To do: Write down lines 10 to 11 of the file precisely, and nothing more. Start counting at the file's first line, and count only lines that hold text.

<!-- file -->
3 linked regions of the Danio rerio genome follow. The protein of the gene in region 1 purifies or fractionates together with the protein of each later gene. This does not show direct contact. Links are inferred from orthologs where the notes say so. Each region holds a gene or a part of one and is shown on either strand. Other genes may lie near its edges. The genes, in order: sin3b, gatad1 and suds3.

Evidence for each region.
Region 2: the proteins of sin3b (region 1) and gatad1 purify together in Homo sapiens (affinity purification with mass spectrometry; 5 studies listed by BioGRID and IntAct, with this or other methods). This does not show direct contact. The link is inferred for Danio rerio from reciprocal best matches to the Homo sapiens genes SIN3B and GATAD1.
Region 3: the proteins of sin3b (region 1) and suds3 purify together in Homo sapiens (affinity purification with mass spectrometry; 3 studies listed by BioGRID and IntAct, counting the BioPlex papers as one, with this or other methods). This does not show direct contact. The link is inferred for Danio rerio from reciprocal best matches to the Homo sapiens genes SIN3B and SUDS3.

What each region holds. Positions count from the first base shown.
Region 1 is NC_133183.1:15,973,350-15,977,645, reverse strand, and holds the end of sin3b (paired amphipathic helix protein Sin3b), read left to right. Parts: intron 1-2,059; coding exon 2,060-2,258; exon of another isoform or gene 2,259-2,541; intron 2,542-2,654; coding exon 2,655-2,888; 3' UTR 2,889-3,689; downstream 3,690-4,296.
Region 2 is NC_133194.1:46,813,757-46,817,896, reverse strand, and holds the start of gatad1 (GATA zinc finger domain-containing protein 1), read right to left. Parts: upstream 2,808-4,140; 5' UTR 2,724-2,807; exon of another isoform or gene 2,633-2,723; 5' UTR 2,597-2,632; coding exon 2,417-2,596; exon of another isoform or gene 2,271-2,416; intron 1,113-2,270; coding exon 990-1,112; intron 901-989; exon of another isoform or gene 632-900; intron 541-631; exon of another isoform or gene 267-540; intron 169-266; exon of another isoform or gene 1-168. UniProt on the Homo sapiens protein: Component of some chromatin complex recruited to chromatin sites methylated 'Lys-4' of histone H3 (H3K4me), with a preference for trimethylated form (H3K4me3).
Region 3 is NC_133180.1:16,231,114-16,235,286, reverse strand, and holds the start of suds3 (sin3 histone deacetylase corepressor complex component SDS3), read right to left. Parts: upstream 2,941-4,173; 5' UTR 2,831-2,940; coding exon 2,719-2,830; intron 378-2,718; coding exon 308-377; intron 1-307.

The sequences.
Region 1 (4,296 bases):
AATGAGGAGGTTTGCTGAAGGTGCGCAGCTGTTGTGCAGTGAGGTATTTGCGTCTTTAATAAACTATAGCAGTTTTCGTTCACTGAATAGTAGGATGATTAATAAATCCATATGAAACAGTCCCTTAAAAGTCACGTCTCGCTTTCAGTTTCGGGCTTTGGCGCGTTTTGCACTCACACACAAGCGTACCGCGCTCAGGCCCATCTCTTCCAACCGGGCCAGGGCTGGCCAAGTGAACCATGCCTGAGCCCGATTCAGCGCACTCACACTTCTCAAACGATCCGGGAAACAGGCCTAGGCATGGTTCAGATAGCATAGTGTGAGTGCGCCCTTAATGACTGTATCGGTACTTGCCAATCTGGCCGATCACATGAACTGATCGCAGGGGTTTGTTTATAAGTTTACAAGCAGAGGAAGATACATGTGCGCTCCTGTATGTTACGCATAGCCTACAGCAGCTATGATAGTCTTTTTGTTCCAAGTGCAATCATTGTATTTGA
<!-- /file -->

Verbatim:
Region 1 (4,296 bases):
AATGAGGAGGTTTGCTGAAGGTGCGCAGCTGTTGTGCAGTGAGGTATTTGCGTCTTTAATAAACTATAGCAGTTTTCGTTCACTGAATAGTAGGATGATTAATAAATCCATATGAAACAGTCCCTTAAAAGTCACGTCTCGCTTTCAGTTTCGGGCTTTGGCGCGTTTTGCACTCACACACAAGCGTACCGCGCTCAGGCCCATCTCTTCCAACCGGGCCAGGGCTGGCCAAGTGAACCATGCCTGAGCCCGATTCAGCGCACTCACACTTCTCAAACGATCCGGGAAACAGGCCTAGGCATGGTTCAGATAGCATAGTGTGAGTGCGCCCTTAATGACTGTATCGGTACTTGCCAATCTGGCCGATCACATGAACTGATCGCAGGGGTTTGTTTATAAGTTTACAAGCAGAGGAAGATACATGTGCGCTCCTGTATGTTACGCATAGCCTACAGCAGCTATGATAGTCTTTTTGTTCCAAGTGCAATCATTGTATTTGA